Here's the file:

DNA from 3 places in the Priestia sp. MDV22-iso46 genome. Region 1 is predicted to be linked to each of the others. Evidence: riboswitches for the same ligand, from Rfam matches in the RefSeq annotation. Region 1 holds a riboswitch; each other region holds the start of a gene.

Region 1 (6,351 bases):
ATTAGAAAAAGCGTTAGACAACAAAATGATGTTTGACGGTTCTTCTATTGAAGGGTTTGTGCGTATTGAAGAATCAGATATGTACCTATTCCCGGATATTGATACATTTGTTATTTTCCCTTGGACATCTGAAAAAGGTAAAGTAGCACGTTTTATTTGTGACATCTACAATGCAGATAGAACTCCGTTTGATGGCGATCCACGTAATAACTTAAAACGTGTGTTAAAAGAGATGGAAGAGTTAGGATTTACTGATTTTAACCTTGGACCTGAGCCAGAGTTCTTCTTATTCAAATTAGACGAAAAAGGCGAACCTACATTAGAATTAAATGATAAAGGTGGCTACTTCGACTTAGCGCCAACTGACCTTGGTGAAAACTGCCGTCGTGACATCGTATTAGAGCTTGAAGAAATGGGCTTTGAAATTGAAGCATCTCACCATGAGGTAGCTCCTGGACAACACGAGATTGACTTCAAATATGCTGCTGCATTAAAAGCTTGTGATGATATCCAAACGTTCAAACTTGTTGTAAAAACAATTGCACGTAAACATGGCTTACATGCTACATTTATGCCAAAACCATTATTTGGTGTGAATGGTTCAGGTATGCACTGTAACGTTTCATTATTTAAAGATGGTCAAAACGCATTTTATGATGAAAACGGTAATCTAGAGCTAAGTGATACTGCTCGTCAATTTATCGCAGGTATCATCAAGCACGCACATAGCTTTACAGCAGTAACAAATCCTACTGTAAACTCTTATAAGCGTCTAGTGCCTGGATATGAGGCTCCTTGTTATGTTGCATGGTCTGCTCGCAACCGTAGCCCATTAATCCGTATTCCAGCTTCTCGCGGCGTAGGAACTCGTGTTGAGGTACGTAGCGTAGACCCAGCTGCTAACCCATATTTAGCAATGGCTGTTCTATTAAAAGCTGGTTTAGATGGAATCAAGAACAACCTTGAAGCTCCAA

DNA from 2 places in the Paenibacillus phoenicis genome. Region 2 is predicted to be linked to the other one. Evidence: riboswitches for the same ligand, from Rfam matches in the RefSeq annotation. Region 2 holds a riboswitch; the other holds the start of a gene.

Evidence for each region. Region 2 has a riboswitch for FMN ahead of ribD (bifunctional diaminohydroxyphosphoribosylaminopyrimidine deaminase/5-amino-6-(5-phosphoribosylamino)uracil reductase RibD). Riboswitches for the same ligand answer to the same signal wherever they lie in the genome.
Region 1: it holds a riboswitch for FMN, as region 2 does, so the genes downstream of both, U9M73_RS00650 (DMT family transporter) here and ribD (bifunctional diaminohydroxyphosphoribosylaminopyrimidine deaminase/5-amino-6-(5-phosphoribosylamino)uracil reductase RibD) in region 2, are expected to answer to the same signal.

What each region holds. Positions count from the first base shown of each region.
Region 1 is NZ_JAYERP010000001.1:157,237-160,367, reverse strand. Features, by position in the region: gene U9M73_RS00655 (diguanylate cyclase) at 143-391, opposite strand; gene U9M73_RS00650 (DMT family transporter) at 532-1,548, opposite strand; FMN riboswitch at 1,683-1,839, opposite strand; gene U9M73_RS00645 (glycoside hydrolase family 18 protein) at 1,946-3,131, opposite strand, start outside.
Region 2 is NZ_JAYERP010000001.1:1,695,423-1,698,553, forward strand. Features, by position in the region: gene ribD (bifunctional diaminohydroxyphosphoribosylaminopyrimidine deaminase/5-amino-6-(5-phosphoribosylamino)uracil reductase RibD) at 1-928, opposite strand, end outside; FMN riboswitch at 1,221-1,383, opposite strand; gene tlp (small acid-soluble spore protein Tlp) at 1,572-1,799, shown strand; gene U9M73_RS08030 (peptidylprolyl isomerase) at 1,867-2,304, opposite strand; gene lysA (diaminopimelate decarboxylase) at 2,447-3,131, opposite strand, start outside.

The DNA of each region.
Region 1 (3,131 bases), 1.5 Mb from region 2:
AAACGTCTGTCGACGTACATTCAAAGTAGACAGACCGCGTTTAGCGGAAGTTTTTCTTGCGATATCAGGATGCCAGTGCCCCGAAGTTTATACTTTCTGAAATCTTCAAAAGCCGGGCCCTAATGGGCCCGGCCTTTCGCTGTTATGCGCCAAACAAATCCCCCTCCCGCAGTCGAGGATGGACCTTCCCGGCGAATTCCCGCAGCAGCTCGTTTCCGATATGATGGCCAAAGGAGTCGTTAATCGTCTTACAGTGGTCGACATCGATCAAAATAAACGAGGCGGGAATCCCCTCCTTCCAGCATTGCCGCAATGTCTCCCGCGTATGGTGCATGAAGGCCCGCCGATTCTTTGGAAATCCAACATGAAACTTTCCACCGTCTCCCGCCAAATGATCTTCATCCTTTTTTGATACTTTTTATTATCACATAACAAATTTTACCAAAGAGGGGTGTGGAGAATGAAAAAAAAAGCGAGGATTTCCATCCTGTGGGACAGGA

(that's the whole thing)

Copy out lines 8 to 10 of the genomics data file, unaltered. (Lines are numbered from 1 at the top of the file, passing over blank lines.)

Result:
Region 1 is NZ_JAYERP010000001.1:157,237-160,367, reverse strand. Features, by position in the region: gene U9M73_RS00655 (diguanylate cyclase) at 143-391, opposite strand; gene U9M73_RS00650 (DMT family transporter) at 532-1,548, opposite strand; FMN riboswitch at 1,683-1,839, opposite strand; gene U9M73_RS00645 (glycoside hydrolase family 18 protein) at 1,946-3,131, opposite strand, start outside.
Region 2 is NZ_JAYERP010000001.1:1,695,423-1,698,553, forward strand. Features, by position in the region: gene ribD (bifunctional diaminohydroxyphosphoribosylaminopyrimidine deaminase/5-amino-6-(5-phosphoribosylamino)uracil reductase RibD) at 1-928, opposite strand, end outside; FMN riboswitch at 1,221-1,383, opposite strand; gene tlp (small acid-soluble spore protein Tlp) at 1,572-1,799, shown strand; gene U9M73_RS08030 (peptidylprolyl isomerase) at 1,867-2,304, opposite strand; gene lysA (diaminopimelate decarboxylase) at 2,447-3,131, opposite strand, start outside.

The DNA of each region.